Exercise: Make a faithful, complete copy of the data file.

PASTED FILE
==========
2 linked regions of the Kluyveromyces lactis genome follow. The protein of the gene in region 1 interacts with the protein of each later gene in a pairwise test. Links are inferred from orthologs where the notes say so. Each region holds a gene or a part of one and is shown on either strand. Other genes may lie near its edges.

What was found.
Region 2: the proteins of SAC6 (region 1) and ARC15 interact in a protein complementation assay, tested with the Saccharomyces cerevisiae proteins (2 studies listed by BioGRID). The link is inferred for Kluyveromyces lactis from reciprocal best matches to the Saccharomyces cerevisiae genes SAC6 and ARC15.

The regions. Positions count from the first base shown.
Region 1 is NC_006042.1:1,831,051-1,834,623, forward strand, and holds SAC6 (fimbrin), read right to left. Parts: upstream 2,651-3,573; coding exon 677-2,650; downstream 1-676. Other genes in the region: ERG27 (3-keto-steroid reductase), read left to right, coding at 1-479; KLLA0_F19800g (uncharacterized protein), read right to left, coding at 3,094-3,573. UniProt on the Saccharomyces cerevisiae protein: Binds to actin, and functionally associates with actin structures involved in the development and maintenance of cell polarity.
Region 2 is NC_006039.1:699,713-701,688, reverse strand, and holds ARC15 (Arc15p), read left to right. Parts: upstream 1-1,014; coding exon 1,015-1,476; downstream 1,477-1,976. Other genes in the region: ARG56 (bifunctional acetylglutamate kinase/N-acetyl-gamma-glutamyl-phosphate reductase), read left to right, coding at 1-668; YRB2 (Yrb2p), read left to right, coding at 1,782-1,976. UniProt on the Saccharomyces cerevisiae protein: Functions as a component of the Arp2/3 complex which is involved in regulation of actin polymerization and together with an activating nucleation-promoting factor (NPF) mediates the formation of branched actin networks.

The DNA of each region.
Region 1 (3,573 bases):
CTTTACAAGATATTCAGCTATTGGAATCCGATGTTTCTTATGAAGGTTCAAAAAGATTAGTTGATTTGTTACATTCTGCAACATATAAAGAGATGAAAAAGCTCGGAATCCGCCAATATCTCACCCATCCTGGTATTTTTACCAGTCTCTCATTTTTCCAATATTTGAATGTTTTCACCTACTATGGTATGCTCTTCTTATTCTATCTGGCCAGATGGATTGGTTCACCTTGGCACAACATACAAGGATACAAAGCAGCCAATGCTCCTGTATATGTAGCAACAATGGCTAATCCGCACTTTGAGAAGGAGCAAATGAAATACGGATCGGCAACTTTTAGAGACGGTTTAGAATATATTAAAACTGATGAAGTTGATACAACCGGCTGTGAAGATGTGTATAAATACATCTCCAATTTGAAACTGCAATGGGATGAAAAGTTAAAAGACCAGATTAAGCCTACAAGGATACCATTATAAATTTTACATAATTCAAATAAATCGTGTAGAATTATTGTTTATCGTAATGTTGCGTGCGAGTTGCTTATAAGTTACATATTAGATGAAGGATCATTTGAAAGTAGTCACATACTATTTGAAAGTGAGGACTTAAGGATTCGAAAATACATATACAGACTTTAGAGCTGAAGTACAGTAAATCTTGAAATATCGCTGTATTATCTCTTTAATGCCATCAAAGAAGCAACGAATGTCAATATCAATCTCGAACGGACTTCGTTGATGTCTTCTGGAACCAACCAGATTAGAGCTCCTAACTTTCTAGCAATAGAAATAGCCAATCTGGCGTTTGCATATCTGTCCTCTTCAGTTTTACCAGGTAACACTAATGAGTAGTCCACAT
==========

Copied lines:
2 linked regions of the Kluyveromyces lactis genome follow. The protein of the gene in region 1 interacts with the protein of each later gene in a pairwise test. Links are inferred from orthologs where the notes say so. Each region holds a gene or a part of one and is shown on either strand. Other genes may lie near its edges.

What was found.
Region 2: the proteins of SAC6 (region 1) and ARC15 interact in a protein complementation assay, tested with the Saccharomyces cerevisiae proteins (2 studies listed by BioGRID). The link is inferred for Kluyveromyces lactis from reciprocal best matches to the Saccharomyces cerevisiae genes SAC6 and ARC15.

The regions. Positions count from the first base shown.
Region 1 is NC_006042.1:1,831,051-1,834,623, forward strand, and holds SAC6 (fimbrin), read right to left. Parts: upstream 2,651-3,573; coding exon 677-2,650; downstream 1-676. Other genes in the region: ERG27 (3-keto-steroid reductase), read left to right, coding at 1-479; KLLA0_F19800g (uncharacterized protein), read right to left, coding at 3,094-3,573. UniProt on the Saccharomyces cerevisiae protein: Binds to actin, and functionally associates with actin structures involved in the development and maintenance of cell polarity.
Region 2 is NC_006039.1:699,713-701,688, reverse strand, and holds ARC15 (Arc15p), read left to right. Parts: upstream 1-1,014; coding exon 1,015-1,476; downstream 1,477-1,976. Other genes in the region: ARG56 (bifunctional acetylglutamate kinase/N-acetyl-gamma-glutamyl-phosphate reductase), read left to right, coding at 1-668; YRB2 (Yrb2p), read left to right, coding at 1,782-1,976. UniProt on the Saccharomyces cerevisiae protein: Functions as a component of the Arp2/3 complex which is involved in regulation of actin polymerization and together with an activating nucleation-promoting factor (NPF) mediates the formation of branched actin networks.

The DNA of each region.
Region 1 (3,573 bases):
CTTTACAAGATATTCAGCTATTGGAATCCGATGTTTCTTATGAAGGTTCAAAAAGATTAGTTGATTTGTTACATTCTGCAACATATAAAGAGATGAAAAAGCTCGGAATCCGCCAATATCTCACCCATCCTGGTATTTTTACCAGTCTCTCATTTTTCCAATATTTGAATGTTTTCACCTACTATGGTATGCTCTTCTTATTCTATCTGGCCAGATGGATTGGTTCACCTTGGCACAACATACAAGGATACAAAGCAGCCAATGCTCCTGTATATGTAGCAACAATGGCTAATCCGCACTTTGAGAAGGAGCAAATGAAATACGGATCGGCAACTTTTAGAGACGGTTTAGAATATATTAAAACTGATGAAGTTGATACAACCGGCTGTGAAGATGTGTATAAATACATCTCCAATTTGAAACTGCAATGGGATGAAAAGTTAAAAGACCAGATTAAGCCTACAAGGATACCATTATAAATTTTACATAATTCAAATAAATCGTGTAGAATTATTGTTTATCGTAATGTTGCGTGCGAGTTGCTTATAAGTTACATATTAGATGAAGGATCATTTGAAAGTAGTCACATACTATTTGAAAGTGAGGACTTAAGGATTCGAAAATACATATACAGACTTTAGAGCTGAAGTACAGTAAATCTTGAAATATCGCTGTATTATCTCTTTAATGCCATCAAAGAAGCAACGAATGTCAATATCAATCTCGAACGGACTTCGTTGATGTCTTCTGGAACCAACCAGATTAGAGCTCCTAACTTTCTAGCAATAGAAATAGCCAATCTGGCGTTTGCATATCTGTCCTCTTCAGTTTTACCAGGTAACACTAATGAGTAGTCCACAT